Coalition of Women in German (WiG) conference
(November 3-7, 2022 in Portland, Oregon)
Organizers: Claire Scott (German Studies) and Eliza Ablovatski (History)
Note: Given the volatile situation presented by the pandemic, we are not certain what the WiG conference will look like next year. At the moment, we are planning for an in-person conference in Portland, Oregon for 2022. We will revisit this discussion at our spring leadership meeting and will notify the membership at that point as to whether any changes are necessary and forthcoming. Membership to the Coalition of Women in German will be required to present on this panel, but is not required to submit an abstract.
After our experience co-teaching an interdisciplinary course about the Holocaust at Kenyon College, we want to engage in a discussion of interdisciplinary pedagogy and how disciplines throughout the university can work together. We are seeking people or groups to share their experiences collaborating across disciplines, who would then help us lead small group discussions about ideas for our own campuses. This panel represents a larger effort on the part of WiG to become more inclusive of other fields and disciplines beyond German literary studies and so please share this CFP widely. We are eager to see a wide array of proposals. Possible questions to consider include:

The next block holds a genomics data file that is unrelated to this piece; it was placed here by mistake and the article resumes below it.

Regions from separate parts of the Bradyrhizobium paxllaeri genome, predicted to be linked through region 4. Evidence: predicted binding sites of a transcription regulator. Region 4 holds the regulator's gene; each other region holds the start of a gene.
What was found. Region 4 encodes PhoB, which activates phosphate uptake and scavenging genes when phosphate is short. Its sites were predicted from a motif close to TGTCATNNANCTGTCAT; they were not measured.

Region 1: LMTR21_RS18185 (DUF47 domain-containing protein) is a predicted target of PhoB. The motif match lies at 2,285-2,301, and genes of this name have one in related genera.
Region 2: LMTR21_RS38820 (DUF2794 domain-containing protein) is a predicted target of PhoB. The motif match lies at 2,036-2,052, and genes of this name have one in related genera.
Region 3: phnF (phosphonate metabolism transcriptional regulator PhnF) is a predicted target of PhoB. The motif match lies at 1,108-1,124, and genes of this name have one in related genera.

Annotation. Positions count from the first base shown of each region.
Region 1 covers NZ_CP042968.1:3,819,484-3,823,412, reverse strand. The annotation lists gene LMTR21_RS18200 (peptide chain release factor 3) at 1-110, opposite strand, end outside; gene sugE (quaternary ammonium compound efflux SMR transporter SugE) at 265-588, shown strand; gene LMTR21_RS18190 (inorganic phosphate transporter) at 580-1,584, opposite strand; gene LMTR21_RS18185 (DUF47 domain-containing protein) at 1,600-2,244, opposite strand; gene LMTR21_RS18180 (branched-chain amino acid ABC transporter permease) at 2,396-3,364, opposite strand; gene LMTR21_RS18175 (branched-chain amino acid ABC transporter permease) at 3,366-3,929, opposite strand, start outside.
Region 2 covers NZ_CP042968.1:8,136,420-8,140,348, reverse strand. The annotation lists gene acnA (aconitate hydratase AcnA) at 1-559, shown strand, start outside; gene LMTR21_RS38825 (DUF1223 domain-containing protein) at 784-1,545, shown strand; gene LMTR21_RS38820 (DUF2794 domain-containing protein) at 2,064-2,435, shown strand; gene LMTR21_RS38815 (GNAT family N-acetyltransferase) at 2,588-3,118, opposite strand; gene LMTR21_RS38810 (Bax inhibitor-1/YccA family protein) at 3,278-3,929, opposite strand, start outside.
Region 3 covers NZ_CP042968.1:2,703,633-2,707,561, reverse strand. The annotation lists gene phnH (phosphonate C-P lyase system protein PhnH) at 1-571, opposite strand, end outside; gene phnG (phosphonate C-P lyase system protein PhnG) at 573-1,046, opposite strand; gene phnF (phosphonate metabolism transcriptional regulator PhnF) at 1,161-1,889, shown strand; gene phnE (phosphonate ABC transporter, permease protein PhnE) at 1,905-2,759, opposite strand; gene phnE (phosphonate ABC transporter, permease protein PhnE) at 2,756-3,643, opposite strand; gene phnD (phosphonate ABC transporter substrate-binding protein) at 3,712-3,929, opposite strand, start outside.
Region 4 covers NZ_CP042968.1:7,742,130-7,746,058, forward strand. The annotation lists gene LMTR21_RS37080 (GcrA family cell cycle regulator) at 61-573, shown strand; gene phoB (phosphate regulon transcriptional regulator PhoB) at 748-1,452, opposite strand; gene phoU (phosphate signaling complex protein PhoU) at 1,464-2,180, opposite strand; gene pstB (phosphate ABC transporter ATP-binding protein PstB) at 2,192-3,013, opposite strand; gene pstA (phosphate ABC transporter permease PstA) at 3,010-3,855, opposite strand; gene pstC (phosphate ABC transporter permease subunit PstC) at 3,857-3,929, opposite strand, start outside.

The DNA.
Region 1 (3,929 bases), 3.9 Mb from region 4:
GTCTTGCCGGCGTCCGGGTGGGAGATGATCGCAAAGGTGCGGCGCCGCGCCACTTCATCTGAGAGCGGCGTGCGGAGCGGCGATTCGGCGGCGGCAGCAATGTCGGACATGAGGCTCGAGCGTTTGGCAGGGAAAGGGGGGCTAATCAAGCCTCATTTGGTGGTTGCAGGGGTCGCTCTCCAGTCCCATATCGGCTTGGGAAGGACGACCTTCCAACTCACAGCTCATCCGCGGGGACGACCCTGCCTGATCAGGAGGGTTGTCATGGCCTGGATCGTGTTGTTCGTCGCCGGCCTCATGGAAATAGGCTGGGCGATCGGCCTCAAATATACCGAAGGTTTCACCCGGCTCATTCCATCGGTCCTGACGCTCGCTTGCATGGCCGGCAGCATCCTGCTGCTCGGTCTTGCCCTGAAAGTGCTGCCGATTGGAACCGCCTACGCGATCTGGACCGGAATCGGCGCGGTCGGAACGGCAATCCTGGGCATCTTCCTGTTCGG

What are some of the pitfalls you have encountered when attempting to teach interdisciplinarily? Differing student expectations or faculty expectations? Co-teaching or other models of interdisciplinarity (modules or guest speakers)?
What does interdisciplinary cooperation mean for the future of our various fields of study and academia more broadly, especially in light of inequities that disproportionately affect historically-marginalized groups?
What does interdisciplinarity mean at various institutions? In particular, how are interdisciplinary (and especially co- or team-taught classes) counted towards people’s teaching responsibilities, their tenure and pre-tenure reviews, and other institutional ways that “value” is assigned to interdisciplinary teaching? Another aspect might be departmental culture and how it supports faculty interest in interdisciplinary teaching or not (even on the same campus, different departments may “allow” their faculty to teach outside of the department or not).
How can we more effectively model the critical thinking and group work skills that we hope our students will use in their interactions with the course materials and with each other?
How are aspects of universal design, diversity, equity and inclusion compatible (or not) with interdisciplinarity? Other pedagogical strategies?